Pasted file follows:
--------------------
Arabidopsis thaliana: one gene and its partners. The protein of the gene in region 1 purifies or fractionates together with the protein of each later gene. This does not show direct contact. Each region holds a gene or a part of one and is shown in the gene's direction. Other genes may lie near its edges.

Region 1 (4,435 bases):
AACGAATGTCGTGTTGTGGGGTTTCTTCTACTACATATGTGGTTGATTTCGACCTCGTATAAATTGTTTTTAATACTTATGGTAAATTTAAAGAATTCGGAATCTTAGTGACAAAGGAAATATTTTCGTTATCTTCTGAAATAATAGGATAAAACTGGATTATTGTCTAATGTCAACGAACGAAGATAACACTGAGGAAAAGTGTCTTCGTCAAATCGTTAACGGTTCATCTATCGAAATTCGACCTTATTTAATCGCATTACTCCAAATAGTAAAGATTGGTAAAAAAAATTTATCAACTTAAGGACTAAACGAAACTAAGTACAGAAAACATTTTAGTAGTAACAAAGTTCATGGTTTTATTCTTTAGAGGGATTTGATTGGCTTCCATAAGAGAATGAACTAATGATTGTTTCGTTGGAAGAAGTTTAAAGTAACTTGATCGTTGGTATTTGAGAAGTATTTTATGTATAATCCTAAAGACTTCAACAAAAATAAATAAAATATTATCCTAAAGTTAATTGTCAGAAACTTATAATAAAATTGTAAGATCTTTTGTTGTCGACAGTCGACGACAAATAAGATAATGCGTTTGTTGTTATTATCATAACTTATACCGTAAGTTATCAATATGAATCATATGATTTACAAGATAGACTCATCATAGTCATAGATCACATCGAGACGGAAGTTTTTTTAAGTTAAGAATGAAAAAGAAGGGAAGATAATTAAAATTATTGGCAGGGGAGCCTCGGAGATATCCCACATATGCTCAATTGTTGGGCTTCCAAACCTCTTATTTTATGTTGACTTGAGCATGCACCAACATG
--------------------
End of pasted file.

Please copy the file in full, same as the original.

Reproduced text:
Arabidopsis thaliana: one gene and its partners. The protein of the gene in region 1 purifies or fractionates together with the protein of each later gene. This does not show direct contact. Each region holds a gene or a part of one and is shown in the gene's direction. Other genes may lie near its edges.

Region 1 (4,435 bases):
AACGAATGTCGTGTTGTGGGGTTTCTTCTACTACATATGTGGTTGATTTCGACCTCGTATAAATTGTTTTTAATACTTATGGTAAATTTAAAGAATTCGGAATCTTAGTGACAAAGGAAATATTTTCGTTATCTTCTGAAATAATAGGATAAAACTGGATTATTGTCTAATGTCAACGAACGAAGATAACACTGAGGAAAAGTGTCTTCGTCAAATCGTTAACGGTTCATCTATCGAAATTCGACCTTATTTAATCGCATTACTCCAAATAGTAAAGATTGGTAAAAAAAATTTATCAACTTAAGGACTAAACGAAACTAAGTACAGAAAACATTTTAGTAGTAACAAAGTTCATGGTTTTATTCTTTAGAGGGATTTGATTGGCTTCCATAAGAGAATGAACTAATGATTGTTTCGTTGGAAGAAGTTTAAAGTAACTTGATCGTTGGTATTTGAGAAGTATTTTATGTATAATCCTAAAGACTTCAACAAAAATAAATAAAATATTATCCTAAAGTTAATTGTCAGAAACTTATAATAAAATTGTAAGATCTTTTGTTGTCGACAGTCGACGACAAATAAGATAATGCGTTTGTTGTTATTATCATAACTTATACCGTAAGTTATCAATATGAATCATATGATTTACAAGATAGACTCATCATAGTCATAGATCACATCGAGACGGAAGTTTTTTTAAGTTAAGAATGAAAAAGAAGGGAAGATAATTAAAATTATTGGCAGGGGAGCCTCGGAGATATCCCACATATGCTCAATTGTTGGGCTTCCAAACCTCTTATTTTATGTTGACTTGAGCATGCACCAACATG